Hello! This may be a question that's a little silly, but I can't seem to find the answer anywhere. I've taken a liking to brushing on glazes on a banding wheel, as I've used earthenware clay/glazes for the majority of my time making pottery, and just recently decided to try a few different clay bodies and still intend to use brush-ons as much as I can. My question comes from the level of difficulty brushing 3 coats onto Cone 6 stoneware or porcelain (that has been fired and matured to Cone 6) brings, as It's not porous and takes a while for each coat to fully dry. As I've been looking at some different company glazes/glaze combinations and techniques (specifically Mayco), a lot of them have said to bisque fire to Cone 04, and then glaze fire to Cone 6 and it makes sense to me, but I still can't find it written anywhere definitively that that is the way to go about brushing on stoneware glazes. Is bisque firing stoneware or cone 6 porcelain to Cone 04 and then glaze firing to 6 a common practice when brushing on glazes or even dipping? Any information regarding this topic is greatly appreciated or any tips etc. about brush on stoneware glazes are also welcome! Thank you in advance!! Caden.
  6. Hello all, after a few months of lurking and dreaming about getting started, I've gotten to the point where I can finally make some things. Got the kiln wired in and it's all looking very clean and crisp - my question is, has anyone ever used commercially produced tiles as wadding? I want to keep those kiln shelves in tip top order and I am hoping to fire a bunch of flat Christmas decorations, much like the one in my avatar. They are made from stoneware, because that's what I have to hand (hoping to progress to functional ware) and will fire to cone 9 i believe. I have some commercially produced glazes to suit, and I was wondering if I could set these on top of some inexpensive tiles that I already have - the tiles appear to be unglazed quarry tiles. I'm planning on careful application to just the front of my ornaments, but just in case some of the glazes run, could I use tiles do you think? Many thanks for any replies.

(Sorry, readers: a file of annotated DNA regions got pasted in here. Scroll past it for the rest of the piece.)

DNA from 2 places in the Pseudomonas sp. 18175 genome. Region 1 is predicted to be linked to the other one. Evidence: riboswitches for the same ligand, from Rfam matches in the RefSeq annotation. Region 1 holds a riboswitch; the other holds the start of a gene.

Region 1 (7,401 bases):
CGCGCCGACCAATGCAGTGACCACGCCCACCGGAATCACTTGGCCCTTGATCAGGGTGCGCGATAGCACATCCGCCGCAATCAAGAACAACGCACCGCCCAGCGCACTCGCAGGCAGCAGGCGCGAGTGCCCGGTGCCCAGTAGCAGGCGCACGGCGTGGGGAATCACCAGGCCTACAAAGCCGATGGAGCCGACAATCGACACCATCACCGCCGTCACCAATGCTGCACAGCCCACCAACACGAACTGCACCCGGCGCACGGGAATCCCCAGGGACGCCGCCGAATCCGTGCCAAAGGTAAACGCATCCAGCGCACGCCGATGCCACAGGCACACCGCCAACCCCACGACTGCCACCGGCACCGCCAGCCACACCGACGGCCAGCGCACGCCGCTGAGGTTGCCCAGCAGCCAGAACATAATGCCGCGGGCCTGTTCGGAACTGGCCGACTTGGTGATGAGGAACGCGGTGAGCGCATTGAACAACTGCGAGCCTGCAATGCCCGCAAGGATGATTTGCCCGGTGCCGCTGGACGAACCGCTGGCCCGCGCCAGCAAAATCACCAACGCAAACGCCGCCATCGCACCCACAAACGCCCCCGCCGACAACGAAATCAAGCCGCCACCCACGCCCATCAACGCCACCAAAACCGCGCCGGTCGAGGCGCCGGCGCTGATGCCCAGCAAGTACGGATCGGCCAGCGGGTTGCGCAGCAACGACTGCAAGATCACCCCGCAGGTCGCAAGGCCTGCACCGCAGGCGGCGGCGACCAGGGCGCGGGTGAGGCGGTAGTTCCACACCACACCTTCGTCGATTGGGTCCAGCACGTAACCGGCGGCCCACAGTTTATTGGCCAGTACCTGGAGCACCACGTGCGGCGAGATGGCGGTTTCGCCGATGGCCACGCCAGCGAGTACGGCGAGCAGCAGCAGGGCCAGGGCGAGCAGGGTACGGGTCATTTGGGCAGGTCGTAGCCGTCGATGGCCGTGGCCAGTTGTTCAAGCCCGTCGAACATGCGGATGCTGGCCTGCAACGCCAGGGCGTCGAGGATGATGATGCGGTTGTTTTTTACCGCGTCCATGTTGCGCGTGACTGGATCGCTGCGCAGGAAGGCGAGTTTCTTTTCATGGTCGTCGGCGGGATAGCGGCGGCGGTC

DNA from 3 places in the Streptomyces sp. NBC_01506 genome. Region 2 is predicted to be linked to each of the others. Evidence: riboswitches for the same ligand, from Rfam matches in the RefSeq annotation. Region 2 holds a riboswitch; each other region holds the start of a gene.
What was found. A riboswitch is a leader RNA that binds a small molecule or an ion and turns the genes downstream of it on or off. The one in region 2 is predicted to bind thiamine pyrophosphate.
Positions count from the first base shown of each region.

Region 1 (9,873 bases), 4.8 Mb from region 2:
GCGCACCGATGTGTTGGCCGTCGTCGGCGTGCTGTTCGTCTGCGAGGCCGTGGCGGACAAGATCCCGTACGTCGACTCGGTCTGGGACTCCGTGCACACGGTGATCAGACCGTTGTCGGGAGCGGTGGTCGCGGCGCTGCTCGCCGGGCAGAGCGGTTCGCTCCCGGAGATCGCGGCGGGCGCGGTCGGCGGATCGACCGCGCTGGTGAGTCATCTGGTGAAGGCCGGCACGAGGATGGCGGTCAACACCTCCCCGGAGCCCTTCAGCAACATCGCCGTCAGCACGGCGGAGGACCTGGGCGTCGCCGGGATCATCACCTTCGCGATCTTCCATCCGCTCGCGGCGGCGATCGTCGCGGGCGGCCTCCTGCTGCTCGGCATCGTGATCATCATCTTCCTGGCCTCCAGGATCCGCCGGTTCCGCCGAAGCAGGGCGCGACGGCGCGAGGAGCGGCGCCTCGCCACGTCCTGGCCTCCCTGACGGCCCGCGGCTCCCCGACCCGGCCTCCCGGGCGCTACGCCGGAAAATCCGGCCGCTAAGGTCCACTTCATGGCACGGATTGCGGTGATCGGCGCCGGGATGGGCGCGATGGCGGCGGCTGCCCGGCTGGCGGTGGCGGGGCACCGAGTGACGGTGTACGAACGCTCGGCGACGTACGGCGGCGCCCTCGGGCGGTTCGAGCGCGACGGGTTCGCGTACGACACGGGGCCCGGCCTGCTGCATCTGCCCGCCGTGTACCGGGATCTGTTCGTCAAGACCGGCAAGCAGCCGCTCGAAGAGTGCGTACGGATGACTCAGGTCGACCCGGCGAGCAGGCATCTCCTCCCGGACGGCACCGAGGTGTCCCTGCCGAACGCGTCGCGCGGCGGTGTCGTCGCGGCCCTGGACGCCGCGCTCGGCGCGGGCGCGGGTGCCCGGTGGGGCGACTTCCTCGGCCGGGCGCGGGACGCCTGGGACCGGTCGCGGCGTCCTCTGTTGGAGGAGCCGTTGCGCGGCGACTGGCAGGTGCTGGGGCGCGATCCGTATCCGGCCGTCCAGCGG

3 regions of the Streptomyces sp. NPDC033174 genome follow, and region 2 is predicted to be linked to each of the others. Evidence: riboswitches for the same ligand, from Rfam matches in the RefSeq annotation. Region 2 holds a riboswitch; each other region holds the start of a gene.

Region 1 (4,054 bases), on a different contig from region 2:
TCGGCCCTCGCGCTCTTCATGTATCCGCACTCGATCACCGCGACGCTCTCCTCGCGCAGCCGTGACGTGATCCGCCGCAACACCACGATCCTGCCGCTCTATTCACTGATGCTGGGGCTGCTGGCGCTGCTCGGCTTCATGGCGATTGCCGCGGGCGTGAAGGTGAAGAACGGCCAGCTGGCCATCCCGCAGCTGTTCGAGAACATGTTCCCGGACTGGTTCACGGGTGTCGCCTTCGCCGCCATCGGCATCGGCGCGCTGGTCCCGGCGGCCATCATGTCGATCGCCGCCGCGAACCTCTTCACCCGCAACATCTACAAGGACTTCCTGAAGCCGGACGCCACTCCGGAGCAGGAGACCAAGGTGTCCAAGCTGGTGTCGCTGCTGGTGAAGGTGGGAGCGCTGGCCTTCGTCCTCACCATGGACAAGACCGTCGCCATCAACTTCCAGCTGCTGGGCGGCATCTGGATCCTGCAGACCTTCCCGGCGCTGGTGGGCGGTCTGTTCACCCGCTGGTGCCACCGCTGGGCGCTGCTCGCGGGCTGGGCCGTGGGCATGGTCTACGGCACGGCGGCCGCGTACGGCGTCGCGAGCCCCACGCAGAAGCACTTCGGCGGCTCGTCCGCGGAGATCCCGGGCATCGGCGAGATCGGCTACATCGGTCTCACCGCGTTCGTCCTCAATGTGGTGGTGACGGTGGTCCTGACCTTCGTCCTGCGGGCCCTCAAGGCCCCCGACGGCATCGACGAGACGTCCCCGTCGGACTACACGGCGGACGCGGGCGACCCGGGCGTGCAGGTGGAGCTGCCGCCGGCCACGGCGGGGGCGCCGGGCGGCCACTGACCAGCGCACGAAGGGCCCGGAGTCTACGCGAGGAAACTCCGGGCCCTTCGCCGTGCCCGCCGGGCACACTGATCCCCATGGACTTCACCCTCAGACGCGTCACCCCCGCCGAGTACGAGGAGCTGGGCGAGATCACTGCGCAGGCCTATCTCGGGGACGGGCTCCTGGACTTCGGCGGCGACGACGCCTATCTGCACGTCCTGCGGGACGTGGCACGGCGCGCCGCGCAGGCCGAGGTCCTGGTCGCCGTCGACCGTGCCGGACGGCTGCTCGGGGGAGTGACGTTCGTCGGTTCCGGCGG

7. 24 oz green leaf mug

    From the album Favorites

    Wheel thrown and hand carved. The bottom features a leaf design created by using paper leaves as a resist to the underglaze. Sgraffito designs were added along with a pulled handle and spiral embellishments. Fired to cone 6 in an electric kiln.
  8. Rainbow vase

    From the album Favorites

    Wheel thrown vase with geometric carved design and rainbow pattern in underglaze. Commercial glazes, fired to cone 6 in an electric kiln.
  9. creamsicle butterfly bowl

    From the album Favorites

    wheel thrown bowl covered in underglaze. I used paper butterfly's to resist the white underglaze and create the butterfly design. I then carved a geometric pattern on the inside and outside of the bowl. It's finished in a commercial clear glaze and fired to cone 6 in an electric kiln.